Essential Eats: Top Ten Foods For Dancers

These foods are a dancer’s best bets for promoting stamina, strength and overall health.

1. Soy

Contains protein, fiber, omega-3 fatty acids, folate, calcium, selenium

Eat it in calcium-fortified vanilla soymilk over your cereal, tempeh on salads, soybeans in chilis or on salads, edamame (soybeans that look like snow peas with a fuzzy outer coat that are boiled in water and salt), soy nut butter as an alternative to peanut butter, and soy-based protein powder in shakes or smoothies.

Recommended: one serving per day, which is about 1 cup of soy milk, 1⁄2 cup of soy beans, 1⁄3 cup of soy nuts, a handful of edamame, or 1 ounce of tofu (1⁄3 of a deck of cards)

2. Salmon

Contains omega-3 fatty acids, potassium, phosphorous

Eat it grilled, baked, poached, steamed or broiled. Avoid the skin, which stores contaminants like PCBs (cancer-causing chemicals found in some bodies of water). For added calcium, try canned salmon with bones.

Recommended: 6 ounces per week, or the size of both your palms. Because of high levels of mercury—which can cause central nervous system disorders in adults, among other ailments—limit yourself to 12 ounces of fish per week, and no more than 6 ounces of the same type.

3. Spinach

Contains vitamin C, vitamin E, calcium, potassium, zinc

Eat it raw, steamed or lightly sautéed in olive oil. Use in salads, casseroles, soups, as a side dish, in pasta sauces and on top of pizza. Maximize iron absorption by eating with a vitamin C source such as tomato or lemon.

Recommended: 1 cup raw or 1⁄2 cup cooked per day, 2-3 times per week

4. Sweet potatoes

Contain more beta-carotene than carrots or winter squash

Eat it baked, microwaved or steamed, then cube and toss into a salad or casserole.

Recommended: 1 potato, 2-3 times per week

Perk: will satisfy your sweet tooth.

5. Walnuts

Contain omega-3 fatty acids (one of the few plant sources), vitamin E, B-vitamins, magnesium, manganese, potassium

Eat it on cereal and salads or in yogurt; pair with raisins or dried figs for an energizing mid-afternoon snack.

Recommended: 11⁄2 ounces per day (about 21 halves)

Perk: may reduce risk for heart disease.

6. Oats

Contain soluble fiber, selenium, the B-vitamin thiamin, potassium, zinc

Eat it mixed with water, milk or soymilk for a low-calorie snack (80 calories per 1⁄2 cup cooked oatmeal).

Recommended: one bowl daily

Perks: Oats are natural anti-inflammatories, can help stabilize blood sugar, and soothe dry skin when applied topically. Instant oatmeal also makes an easy-to-pack studio snack.

7. Blueberries

Contain vitamin C, potassium, fiber

Eat it on cereal or pancakes or in yogurt, muffin mixes or smoothies.

Recommended: 1⁄2 cup daily

Perk: Blueberries are especially good for protecting cells from cancer-causing free radicals that are generated during exercise.

8. Yogurt

Contains protein, calcium, phosphorus, B-vitamins

Eat it unrefrigerated—contrary to popular myth, yogurt doesn’t need to be kept cold. Choose reduced or nonfat to keep intake of animal fats (which cause inflammation) low. If you’re lactose-intolerant, try soy yogurt.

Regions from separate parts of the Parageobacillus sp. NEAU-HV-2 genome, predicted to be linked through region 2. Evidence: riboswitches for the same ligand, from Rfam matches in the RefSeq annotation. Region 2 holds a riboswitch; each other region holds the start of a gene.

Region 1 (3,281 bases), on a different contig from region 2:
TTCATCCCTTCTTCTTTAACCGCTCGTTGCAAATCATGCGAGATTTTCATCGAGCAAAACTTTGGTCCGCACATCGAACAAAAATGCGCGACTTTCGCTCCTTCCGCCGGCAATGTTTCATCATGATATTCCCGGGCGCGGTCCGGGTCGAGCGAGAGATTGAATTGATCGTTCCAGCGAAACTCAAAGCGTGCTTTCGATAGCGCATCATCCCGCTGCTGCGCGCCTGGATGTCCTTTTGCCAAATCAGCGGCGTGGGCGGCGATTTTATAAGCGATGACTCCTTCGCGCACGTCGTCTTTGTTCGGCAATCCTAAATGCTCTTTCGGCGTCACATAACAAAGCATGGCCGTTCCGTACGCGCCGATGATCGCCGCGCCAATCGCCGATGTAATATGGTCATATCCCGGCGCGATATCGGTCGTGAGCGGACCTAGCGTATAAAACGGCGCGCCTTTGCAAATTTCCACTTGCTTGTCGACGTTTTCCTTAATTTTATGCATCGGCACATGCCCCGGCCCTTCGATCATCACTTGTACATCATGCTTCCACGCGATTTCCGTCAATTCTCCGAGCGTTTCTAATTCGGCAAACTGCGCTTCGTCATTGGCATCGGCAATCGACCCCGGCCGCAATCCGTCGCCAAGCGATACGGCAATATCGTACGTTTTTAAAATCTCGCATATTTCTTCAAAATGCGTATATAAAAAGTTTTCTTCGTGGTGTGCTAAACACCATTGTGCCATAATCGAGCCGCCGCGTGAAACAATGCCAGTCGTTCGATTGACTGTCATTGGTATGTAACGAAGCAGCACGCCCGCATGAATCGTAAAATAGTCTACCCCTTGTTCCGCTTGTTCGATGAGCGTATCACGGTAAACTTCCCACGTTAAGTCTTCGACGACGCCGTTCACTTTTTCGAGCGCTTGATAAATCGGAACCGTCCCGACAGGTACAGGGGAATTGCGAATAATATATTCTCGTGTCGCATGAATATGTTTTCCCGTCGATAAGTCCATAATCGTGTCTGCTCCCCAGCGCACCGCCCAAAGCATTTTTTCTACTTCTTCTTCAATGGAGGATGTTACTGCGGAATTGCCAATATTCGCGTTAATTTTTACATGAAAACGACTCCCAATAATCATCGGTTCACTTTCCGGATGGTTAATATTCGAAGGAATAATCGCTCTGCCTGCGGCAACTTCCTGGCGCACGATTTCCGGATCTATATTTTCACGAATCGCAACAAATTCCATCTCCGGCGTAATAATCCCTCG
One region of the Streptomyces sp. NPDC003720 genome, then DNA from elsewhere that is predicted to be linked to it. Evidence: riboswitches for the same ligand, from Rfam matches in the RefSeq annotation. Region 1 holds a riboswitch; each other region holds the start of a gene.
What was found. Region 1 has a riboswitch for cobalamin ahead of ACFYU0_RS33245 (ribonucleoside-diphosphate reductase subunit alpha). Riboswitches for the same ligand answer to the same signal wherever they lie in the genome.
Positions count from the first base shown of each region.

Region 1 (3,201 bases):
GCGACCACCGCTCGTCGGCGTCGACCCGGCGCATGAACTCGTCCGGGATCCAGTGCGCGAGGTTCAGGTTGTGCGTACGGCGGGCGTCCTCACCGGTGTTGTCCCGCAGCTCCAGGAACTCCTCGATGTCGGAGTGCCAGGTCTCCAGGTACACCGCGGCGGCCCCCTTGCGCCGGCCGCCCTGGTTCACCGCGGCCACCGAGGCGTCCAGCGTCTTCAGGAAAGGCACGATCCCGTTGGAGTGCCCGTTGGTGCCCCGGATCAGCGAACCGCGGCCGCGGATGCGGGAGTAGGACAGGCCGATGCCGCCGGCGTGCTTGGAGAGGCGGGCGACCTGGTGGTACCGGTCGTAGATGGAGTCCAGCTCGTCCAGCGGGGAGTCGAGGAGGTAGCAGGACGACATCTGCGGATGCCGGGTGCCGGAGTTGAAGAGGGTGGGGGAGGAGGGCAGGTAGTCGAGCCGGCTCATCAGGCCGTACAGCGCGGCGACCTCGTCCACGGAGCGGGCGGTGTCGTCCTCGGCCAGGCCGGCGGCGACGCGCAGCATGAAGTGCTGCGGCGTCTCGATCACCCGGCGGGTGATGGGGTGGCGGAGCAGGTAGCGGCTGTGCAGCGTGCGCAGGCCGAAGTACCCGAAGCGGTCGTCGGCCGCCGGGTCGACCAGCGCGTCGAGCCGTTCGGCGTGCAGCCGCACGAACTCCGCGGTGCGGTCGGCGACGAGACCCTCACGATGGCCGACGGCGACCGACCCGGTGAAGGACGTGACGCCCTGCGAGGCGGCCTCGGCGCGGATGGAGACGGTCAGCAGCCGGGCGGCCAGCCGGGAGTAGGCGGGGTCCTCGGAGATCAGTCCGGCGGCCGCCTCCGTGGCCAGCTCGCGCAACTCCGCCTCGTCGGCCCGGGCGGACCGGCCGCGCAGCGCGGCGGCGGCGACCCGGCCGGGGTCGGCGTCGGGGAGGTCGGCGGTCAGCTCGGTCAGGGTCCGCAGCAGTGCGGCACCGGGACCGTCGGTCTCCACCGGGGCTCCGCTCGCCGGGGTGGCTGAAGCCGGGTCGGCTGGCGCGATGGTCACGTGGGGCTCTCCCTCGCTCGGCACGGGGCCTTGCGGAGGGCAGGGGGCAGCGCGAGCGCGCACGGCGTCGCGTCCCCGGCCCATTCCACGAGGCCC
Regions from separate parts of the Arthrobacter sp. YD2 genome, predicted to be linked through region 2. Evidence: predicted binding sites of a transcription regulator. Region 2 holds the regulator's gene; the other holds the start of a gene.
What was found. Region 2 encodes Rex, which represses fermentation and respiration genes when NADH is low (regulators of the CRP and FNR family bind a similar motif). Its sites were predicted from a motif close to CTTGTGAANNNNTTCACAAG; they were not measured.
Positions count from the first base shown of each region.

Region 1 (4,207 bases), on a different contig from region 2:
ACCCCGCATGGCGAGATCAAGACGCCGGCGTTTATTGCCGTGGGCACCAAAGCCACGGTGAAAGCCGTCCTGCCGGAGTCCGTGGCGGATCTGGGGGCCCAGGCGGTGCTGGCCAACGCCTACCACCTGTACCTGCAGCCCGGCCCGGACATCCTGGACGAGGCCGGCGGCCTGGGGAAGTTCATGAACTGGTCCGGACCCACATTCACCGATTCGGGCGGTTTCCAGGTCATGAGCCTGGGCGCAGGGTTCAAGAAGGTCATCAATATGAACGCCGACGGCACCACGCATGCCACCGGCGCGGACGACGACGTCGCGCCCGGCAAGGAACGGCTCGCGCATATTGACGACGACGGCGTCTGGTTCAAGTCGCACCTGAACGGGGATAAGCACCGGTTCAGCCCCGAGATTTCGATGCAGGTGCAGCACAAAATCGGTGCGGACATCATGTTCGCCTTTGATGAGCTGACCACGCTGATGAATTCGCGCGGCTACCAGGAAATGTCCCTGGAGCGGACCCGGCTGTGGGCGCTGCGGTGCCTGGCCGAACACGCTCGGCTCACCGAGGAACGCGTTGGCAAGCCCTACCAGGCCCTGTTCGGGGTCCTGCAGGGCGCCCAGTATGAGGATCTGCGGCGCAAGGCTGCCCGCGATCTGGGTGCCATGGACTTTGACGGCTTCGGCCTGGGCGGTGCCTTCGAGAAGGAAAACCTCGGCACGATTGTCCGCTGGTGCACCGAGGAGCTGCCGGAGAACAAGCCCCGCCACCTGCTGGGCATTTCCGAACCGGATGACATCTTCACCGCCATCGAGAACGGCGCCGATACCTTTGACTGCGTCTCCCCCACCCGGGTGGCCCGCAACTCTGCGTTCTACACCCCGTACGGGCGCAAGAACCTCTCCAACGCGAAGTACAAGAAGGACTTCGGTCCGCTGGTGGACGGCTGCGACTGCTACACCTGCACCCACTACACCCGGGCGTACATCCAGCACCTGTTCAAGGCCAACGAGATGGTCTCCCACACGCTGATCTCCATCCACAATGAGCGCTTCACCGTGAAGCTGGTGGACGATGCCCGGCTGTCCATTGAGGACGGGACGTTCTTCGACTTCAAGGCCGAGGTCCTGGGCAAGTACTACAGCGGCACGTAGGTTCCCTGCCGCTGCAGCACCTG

Recommended: 1 single-serving carton per day

Perk: Acidophilus, the active cultures found in yogurt, helps digestion and immune function.

9. Broccoli

Contains fiber, beta-carotene, vitamin C, calcium, indoles

Eat it raw, steamed or sautéed; buy frozen or fresh.

Recommended: 1 cup, 2-3 times per week

10. Olive oil

Contains healthy unsaturated fats

Eat it in salad dressings, or use for cooking.

Recommended: 2-3 tablespoons per day

Perks: Using olive oil instead of animal and saturated fats like butter, margarine, mayonnaise and shortening will help lower cholesterol and prevent inflammation, which is especially important if you’re developing arthritis.

Marie Scioscia is a nutritionist in NYC who works with dancers and athletes.

Latest Posts

Martha Graham Dance Company's Xin Ying (James Jin, courtesy Ying)

How to Dance Outside

We've all been stubbing our toes and whacking our elbows dancing in less-than-roomy indoor spots lately (hello, 5' x 8' patch of bathroom tile). If you're lucky enough to have access to a backyard or other big green space right now, you're probably itching to take your grand allegro outside, especially as the weather gets warmer. But how can you dance safely and productively in the great outdoors? We got pro tips from Mike Tyus of Jacob Jonas The Company and Xin Ying of Martha Graham Dance Company, both of whom were dancing outside long before COVID-19 hit.

Keep Reading SHOW LESS
Getty Images

Listen to Black Dancers Speaking Out Against Racial Injustice

This weekend, protests against racially-charged police brutality—spurred by the unjust killings of George Floyd, Ahmaud Arbery, Breonna Taylor, Nina Pop, Sean Reed, and so many others—swept the country. Supporters, including many of members of the dance world, took to social media to share their thoughts, and express their grief.

As allies, one of the first actions we can take in this moment is to listen to and amplify the voices of Black members of our dance community. Here are some of the most powerful posts written by Black dancers.

Keep Reading SHOW LESS
Just a few of our special Class of 2020 digital covers

Congrats to Our 2020 Dance Grad Cover Stars!

We're thrilled to be honoring members of the great Dance Class of 2020 on special digital covers. One new cover star was revealed every day during the month of May. Take a look at all of our winners below!

Keep Reading SHOW LESS

Editors' Picks

Enter the Cover Model Search